United States Attorney General Jeff Sessions issued a memo rescinding the Cole Memorandum and other federal pot protections dating back to 2009 on January 4. Colorado’s elected officials — from Governor John Hickenlooper to Mayor Michael Hancock to the entire congressional delegation — were quick to condemn the move and vow to fight any attempt to prosecute law-abiding businesses in this state. But in the meantime, how does the Sessions memo affect you?
Search Results: medical marijuana (3660)
Ray Stern | Toke of the Town
Chris Martin is a medical-marijuana pioneer. He’s also a biker, ex-con, and father of five — a nice guy with a rough side, lots of tattoos, and a head full of business ideas. He got out of prison in February after serving a two-year sentence on a weapons violation related to a 2012 raid on his first medical-marijuana company, Zonka.
His Zonka chocolate bars and other edibles became popular for a while not long after Arizona voters passed the 2010 medical-marijuana law. But this was before state-authorized dispensaries; Martin sold the infused candy to unauthorized compassion clubs. Police raided the clubs and Martin’s home, finding guns (he says they belonged to his older sons) that he shouldn’t have had in the house because of a past felony conviction.
Now Martin, his family, and friends are back in the medical-marijuana business. And this time, they may have struck gold — or, rather, struck oil. CBD oil. Read Phoenix New Times in-depth article on the new oil boom.
Medical-marijuana businesses in Maricopa County haven’t been paying as much in property tax as they could.
County Assessor Paul Petersen wants to change that.
Over the next few years, his plan to start enforcing business personal property tax on dispensaries and cultivation facilities is expected to yield millions of dollars in new revenue for county schools and community colleges. The Phoenix New Times has the story…
Marijuana is sold for both medical and recreational purposes in Colorado, but it’s definitely not sold at the same prices for both purposes. Not only is the cost of flower, concentrates and edibles cheaper for medical patients, but the taxes on those purchases are around 25 percent lower.
After paying a doctor’s consulting fee – usually anywhere from $60 to $100 – and the Colorado Medical Marijuana Registry application fee of $15, state medical marijuana patients are in the hole for a decent chunk of change. But buying enough medication can make up for the initial cost outlay.
New legislation would force the federal government to allow veterans to obtain medical marijuana in states, like California, where it’s legal.
The amendment to force the U.S. Department of Veterans Affairs to make cannabis available to veterans who need it was recently approved by the Senate’s Appropriations Committee 24 to 7. The department would be prohibited from interfering with a veteran’s ability to obtain weed, and from blocking healthcare providers from giving pot to veterans where it’s legal, according to language attached to a military appropriations bill.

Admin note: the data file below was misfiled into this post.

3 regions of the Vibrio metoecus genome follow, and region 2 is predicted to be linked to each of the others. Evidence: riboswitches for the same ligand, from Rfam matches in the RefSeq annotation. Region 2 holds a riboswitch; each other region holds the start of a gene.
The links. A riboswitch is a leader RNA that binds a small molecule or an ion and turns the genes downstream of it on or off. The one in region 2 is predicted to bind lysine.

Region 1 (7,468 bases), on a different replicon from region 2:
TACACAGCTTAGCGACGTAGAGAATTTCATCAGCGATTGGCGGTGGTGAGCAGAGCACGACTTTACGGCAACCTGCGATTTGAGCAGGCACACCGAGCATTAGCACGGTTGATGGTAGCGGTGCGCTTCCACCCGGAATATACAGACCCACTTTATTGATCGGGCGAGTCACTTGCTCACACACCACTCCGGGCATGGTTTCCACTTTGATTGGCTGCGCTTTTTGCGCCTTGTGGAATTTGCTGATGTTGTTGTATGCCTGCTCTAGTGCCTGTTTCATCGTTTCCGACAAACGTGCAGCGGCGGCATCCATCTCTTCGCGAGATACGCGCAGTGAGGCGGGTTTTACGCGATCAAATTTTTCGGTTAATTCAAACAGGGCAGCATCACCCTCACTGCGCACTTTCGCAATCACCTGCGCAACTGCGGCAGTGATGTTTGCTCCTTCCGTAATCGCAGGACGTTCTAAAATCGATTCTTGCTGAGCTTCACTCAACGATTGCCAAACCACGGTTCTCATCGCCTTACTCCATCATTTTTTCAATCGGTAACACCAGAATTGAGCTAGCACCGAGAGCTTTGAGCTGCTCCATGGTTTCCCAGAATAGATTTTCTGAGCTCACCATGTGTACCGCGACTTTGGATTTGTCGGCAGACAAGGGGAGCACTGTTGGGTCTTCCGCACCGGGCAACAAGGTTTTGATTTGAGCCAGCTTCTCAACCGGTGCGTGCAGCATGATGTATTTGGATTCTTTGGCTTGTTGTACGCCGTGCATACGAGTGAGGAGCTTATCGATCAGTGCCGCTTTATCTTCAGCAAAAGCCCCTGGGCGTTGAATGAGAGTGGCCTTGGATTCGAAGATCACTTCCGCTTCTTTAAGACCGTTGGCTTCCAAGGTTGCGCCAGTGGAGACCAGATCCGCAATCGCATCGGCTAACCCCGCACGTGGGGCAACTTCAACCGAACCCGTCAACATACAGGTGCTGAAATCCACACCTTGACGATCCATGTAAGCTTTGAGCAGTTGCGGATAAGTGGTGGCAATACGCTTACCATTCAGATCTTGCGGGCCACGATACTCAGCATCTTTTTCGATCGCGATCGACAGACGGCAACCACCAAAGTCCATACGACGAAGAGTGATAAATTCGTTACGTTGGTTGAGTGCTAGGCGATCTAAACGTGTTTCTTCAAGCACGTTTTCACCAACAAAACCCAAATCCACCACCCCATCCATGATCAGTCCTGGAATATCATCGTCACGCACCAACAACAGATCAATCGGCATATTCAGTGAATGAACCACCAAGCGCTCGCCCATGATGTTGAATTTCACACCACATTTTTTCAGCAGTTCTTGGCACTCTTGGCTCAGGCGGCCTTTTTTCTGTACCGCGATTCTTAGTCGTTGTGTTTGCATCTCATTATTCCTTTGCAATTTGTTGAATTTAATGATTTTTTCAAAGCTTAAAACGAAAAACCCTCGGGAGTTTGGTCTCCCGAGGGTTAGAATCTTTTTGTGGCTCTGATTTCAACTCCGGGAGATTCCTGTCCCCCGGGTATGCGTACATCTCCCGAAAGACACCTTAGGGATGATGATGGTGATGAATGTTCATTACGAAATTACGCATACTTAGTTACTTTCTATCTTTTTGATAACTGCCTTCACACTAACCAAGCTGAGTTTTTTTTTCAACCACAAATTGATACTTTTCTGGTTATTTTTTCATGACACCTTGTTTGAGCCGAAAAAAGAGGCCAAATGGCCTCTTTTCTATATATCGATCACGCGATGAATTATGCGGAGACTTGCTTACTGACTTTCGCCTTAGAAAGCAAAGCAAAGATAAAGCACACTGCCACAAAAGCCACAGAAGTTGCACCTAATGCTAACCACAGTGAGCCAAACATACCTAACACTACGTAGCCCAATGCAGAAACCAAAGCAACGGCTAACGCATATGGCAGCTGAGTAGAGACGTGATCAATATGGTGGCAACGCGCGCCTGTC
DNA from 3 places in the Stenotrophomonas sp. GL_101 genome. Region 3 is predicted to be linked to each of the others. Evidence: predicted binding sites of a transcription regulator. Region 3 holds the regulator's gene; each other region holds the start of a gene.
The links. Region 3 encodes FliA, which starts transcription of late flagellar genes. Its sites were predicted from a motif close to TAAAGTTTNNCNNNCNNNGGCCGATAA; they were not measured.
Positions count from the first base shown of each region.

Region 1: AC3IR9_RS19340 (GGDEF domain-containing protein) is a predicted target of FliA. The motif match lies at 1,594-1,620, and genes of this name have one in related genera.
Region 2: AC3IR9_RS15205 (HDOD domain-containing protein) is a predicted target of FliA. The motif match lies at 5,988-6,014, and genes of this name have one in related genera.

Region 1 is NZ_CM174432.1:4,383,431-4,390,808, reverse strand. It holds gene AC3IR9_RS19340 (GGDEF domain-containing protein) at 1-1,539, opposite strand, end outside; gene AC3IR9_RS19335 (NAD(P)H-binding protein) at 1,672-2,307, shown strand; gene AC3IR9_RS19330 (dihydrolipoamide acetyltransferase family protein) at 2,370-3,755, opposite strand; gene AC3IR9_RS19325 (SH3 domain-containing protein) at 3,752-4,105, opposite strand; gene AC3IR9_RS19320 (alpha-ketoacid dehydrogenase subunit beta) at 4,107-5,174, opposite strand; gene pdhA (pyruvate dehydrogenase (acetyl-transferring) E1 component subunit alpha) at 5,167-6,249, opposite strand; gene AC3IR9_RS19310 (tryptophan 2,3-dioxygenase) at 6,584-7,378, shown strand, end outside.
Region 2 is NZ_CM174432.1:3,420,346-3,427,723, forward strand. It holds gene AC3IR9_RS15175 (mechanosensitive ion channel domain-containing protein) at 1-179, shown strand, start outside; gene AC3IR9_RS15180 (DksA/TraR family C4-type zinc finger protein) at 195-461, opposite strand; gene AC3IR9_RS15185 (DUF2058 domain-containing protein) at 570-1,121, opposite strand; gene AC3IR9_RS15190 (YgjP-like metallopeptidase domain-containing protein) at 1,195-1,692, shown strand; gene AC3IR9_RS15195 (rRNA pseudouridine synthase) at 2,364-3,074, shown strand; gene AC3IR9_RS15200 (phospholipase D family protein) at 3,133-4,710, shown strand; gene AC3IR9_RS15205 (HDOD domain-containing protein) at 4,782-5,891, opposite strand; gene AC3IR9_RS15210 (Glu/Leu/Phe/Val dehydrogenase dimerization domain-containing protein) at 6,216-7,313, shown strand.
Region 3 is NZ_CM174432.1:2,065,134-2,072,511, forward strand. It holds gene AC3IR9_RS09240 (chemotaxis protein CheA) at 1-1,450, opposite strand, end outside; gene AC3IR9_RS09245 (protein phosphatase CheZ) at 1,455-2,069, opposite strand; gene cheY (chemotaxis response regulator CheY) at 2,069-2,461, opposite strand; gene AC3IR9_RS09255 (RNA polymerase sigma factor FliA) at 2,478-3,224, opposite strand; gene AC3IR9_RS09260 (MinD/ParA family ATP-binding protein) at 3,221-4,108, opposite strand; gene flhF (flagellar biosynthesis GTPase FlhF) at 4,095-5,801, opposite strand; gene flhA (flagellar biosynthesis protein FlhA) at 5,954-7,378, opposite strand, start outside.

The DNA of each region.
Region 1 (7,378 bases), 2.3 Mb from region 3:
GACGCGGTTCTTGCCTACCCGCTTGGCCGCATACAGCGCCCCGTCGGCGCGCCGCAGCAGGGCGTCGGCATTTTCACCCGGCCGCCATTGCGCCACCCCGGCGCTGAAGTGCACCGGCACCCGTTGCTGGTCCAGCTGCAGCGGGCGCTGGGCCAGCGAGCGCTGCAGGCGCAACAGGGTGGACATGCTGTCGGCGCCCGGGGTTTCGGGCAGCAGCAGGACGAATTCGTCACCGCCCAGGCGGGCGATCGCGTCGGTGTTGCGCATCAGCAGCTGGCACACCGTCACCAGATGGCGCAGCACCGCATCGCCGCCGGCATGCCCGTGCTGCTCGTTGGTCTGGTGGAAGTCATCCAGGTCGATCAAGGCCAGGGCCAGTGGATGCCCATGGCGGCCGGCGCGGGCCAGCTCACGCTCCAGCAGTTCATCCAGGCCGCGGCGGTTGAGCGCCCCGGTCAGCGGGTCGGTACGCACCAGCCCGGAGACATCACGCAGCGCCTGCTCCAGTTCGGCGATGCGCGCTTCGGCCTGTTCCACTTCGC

“The amendment ensures that veterans have equal access to all of the medical options available in their local community, to include medical marijuana in states where it is legal,” according to a statement from the office of co-author Steve Daines, a Montana Republican.
Days after a letter from Attorney General Jeff Sessions surfaced, asking congressional leaders to revoke federal protections for medical marijuana, senators have introduced a bill that would protect medical marijuana patients in states where it’s legal while also removing cannabidiol (CBD) from the Controlled Substances Act and expanding research on marijuana.
Senators Cory Booker (D-New Jersey), Mike Lee (R-Utah), Kirsten Gillibrand (D-New York), Rand Paul (R-Kentucky), Al Franken (D-Minnesota) and Lisa Murkowski (R-Arkansas) introduced the Compassionate Access Research and Respect the States (CARERS) Act on June 15. The bill would protect medical marijuana users from federal prosecution, allow Department of Veterans Affairs doctors to recommend medical marijuana to veterans, and loosen multiple restrictions on cannabis research and medical compounds.
Most sensible Americans these days believe in ending the War on Drugs. The facts are clear that low-level drug arrests ruin lives and tear families apart. Some day, selling weed in Florida will no longer feed thousands of new prisoners into the state’s broken criminal justiceBus system.
Remember when 72 percent of Floridians voted to usher in a new era of open access to medical marijuana? That triumphant moment for medical weed was just in November, but for Florida patients this morning, it feels like a lifetime ago.
Late this past Friday, a bill to regulate the new weed industry imploded in Tallahassee. Then medical marijuana’s two biggest champions — über-lawyer John Morgan and United for Care campaign consultant Ben Pollara — viciously turned on each other in a spicy Twitter beef.
Three days after state lawmakers failed to pass a bill establishing rules for medical marijuana, Miami Springs Vice Mayor Bob Best shook his head at a council meeting Monday night as the city attorney explained it was time to extend the city’s moratorium on dispensaries.